Let this band Rifle through your doors...

The Rifles
The Rifles
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WHOEVER declared Sunday as the day of rest obviously didn’t anticipate The Rifles would be here this weekend.

With just over a month gone for the dust to settle on Freedom Run, the third album from the Essex five-piece, this latest visit promises to be a test of the Lynx Africa if ever there was one.

Where so many acts go off on often ill-advised tangents this far into their existence, The Rifles have retained and nurtured an urgency that has them still regarded by many as one of our most under-rated bands.

Then again, it’s sometimes nice when not everyone else gets it.

“Even though this is our third album, in many ways it feels like our first,” says frontman Joel Stoker, who doesn’t believe the Chingford act is standing still either. “It’s definitely a progression.”

The band’s attitude-lined début, No Love Lost, emerged five years ago with many either applauding or criticising those vivid Weller and Jam-like influences underlining their sound. The Great Escape, two years ago, further embellished The Rifles’ own identity and with a line-up change since then the sound has shifted in subtle fashion again, but lost none of its zeal.

Songs such as Dreamer, opening salvo on the new record, is a blast of romantic, timeless-yet-fresh guitar pop and swiftly banishes fears that manpower changes might have dented either style or tenacity. Quite the opposite, it seems The Rifles have simply fitted some fancy new hubcaps to their ride.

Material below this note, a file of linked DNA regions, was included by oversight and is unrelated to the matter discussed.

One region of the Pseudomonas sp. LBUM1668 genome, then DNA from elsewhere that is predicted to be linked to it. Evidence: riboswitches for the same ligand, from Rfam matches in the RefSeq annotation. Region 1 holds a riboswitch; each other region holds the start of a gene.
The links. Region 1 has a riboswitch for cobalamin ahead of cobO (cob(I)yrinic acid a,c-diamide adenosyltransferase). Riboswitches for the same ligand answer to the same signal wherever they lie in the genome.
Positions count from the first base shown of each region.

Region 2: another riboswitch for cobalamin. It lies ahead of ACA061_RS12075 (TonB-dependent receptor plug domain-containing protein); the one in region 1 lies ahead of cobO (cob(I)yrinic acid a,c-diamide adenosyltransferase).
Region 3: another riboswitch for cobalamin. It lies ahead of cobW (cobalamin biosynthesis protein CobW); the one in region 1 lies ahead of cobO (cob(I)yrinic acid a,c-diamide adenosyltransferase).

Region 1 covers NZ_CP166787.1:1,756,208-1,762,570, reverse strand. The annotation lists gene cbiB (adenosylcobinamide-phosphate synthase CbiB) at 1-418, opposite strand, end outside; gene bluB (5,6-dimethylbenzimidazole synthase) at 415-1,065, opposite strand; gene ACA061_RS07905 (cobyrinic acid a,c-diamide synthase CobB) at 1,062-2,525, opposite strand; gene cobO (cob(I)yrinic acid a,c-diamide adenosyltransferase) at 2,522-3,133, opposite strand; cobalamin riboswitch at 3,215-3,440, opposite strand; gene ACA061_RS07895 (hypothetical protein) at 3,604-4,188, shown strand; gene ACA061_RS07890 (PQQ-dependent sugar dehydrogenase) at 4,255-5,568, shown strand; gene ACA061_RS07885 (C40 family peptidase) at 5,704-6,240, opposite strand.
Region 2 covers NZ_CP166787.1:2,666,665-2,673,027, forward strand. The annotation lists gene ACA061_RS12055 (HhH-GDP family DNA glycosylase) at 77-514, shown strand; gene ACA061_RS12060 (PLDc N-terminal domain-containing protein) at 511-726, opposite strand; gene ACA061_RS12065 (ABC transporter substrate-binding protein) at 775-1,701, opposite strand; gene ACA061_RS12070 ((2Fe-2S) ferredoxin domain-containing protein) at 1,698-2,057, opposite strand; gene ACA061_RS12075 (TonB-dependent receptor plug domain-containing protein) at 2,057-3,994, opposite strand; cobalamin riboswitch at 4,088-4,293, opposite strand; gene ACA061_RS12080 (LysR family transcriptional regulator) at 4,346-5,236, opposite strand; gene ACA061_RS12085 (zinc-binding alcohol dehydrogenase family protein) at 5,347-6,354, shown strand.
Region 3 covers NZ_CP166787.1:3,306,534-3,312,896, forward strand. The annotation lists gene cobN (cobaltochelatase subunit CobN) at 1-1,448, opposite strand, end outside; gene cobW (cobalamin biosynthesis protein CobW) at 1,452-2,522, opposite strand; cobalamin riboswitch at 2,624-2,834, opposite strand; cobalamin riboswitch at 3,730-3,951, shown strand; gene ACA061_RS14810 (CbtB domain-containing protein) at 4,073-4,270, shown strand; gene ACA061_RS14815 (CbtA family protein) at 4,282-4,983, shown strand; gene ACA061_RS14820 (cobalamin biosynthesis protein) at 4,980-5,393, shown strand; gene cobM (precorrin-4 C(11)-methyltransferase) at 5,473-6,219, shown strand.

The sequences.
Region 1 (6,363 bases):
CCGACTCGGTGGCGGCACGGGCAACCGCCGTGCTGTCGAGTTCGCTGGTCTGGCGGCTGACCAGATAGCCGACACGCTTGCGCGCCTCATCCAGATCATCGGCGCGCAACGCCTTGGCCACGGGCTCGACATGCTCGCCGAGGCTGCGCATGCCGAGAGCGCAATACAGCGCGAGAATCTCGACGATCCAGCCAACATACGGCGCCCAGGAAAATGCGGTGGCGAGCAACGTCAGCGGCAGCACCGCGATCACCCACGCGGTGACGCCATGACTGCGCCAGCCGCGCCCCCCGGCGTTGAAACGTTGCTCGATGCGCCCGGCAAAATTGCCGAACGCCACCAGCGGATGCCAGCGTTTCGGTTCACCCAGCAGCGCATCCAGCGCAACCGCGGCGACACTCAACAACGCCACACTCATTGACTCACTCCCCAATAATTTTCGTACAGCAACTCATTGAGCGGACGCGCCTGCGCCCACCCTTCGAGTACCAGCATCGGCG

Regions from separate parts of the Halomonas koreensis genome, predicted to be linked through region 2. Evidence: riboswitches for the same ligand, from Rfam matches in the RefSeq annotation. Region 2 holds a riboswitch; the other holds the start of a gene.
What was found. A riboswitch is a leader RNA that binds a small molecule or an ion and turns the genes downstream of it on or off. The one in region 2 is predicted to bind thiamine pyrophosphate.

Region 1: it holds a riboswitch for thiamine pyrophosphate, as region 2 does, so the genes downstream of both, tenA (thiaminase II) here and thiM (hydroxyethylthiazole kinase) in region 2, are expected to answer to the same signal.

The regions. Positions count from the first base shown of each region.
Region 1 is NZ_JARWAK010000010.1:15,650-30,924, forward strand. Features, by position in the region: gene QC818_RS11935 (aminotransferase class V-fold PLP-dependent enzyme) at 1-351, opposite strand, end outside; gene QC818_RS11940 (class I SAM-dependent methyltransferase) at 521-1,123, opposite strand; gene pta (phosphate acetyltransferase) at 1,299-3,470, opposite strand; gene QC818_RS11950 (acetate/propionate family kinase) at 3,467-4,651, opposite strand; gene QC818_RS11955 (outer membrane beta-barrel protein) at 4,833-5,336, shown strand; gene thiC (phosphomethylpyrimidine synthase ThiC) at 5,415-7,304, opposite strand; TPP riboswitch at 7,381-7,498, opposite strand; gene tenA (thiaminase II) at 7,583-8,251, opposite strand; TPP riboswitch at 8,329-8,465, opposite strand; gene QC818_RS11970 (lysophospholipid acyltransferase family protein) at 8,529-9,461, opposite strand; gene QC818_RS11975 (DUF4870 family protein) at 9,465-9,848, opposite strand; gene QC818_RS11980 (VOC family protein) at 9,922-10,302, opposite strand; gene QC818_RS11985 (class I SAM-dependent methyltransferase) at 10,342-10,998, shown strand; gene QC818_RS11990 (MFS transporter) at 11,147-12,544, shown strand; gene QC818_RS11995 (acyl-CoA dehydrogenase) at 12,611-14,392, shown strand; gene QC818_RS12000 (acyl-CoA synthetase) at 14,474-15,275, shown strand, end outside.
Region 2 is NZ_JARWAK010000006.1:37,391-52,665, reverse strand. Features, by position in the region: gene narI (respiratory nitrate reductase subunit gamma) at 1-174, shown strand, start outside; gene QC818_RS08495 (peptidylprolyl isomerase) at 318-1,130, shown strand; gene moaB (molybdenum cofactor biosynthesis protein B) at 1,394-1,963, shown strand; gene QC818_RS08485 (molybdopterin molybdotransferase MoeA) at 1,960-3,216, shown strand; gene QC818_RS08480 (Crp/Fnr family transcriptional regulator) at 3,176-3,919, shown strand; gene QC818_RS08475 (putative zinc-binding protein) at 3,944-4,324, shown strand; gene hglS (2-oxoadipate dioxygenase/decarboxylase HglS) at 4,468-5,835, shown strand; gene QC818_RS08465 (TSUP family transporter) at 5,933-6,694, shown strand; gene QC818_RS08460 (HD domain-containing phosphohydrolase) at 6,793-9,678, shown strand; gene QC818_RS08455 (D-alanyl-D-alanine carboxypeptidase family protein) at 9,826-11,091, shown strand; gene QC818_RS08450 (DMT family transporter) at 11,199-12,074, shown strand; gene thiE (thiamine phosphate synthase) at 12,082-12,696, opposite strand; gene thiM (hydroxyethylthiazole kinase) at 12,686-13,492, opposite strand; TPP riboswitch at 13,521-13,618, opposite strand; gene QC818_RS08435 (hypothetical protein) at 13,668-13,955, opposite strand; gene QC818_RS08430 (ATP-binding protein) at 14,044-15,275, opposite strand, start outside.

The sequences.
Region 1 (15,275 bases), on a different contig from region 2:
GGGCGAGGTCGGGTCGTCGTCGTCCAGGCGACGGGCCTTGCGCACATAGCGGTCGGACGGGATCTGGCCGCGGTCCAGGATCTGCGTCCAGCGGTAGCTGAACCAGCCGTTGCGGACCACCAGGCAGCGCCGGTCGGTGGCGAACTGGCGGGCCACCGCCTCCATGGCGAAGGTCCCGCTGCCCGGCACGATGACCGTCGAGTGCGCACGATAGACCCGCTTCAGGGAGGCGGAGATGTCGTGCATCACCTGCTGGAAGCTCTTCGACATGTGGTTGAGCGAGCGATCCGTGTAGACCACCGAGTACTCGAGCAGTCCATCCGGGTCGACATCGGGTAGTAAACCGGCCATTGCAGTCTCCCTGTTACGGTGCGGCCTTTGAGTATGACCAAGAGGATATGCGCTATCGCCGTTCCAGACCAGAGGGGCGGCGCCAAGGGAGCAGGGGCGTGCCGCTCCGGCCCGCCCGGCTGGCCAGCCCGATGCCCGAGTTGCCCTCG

Yet rebirth and change are recurrent themes on Freedom Run, prompting the output to mix reflective with the anthemic; contrasting the romanticism of first single Tangled Up In Love with the early ’60s-style folk-rock-meets-Merseybeat respite of Eveline or the slightly psychedelic Falling.

However, the Weller association prevails, be it the Phil Spector-esque Nothing Matters or the fact the album was recorded at Paul Weller’s studio Black Barn. Legendary Chris Potter (The Clash, The Stones, The Verve) ensures the expanded results maintain a grown up bite.

“Things have developed brilliantly with the new boys,” says Joel. “We believe we’ve so much we can bring in the future. It really does feel very positive.”

Joel Stoker (vocals, guitar), Lucas Crowther (guitar, vocals), Lee Burgess (bass guitar), Kenton Shinn (drums, percussion) and Dean Mumford (keyboard) fire up The Foundry, Sheffield University, on Sunday.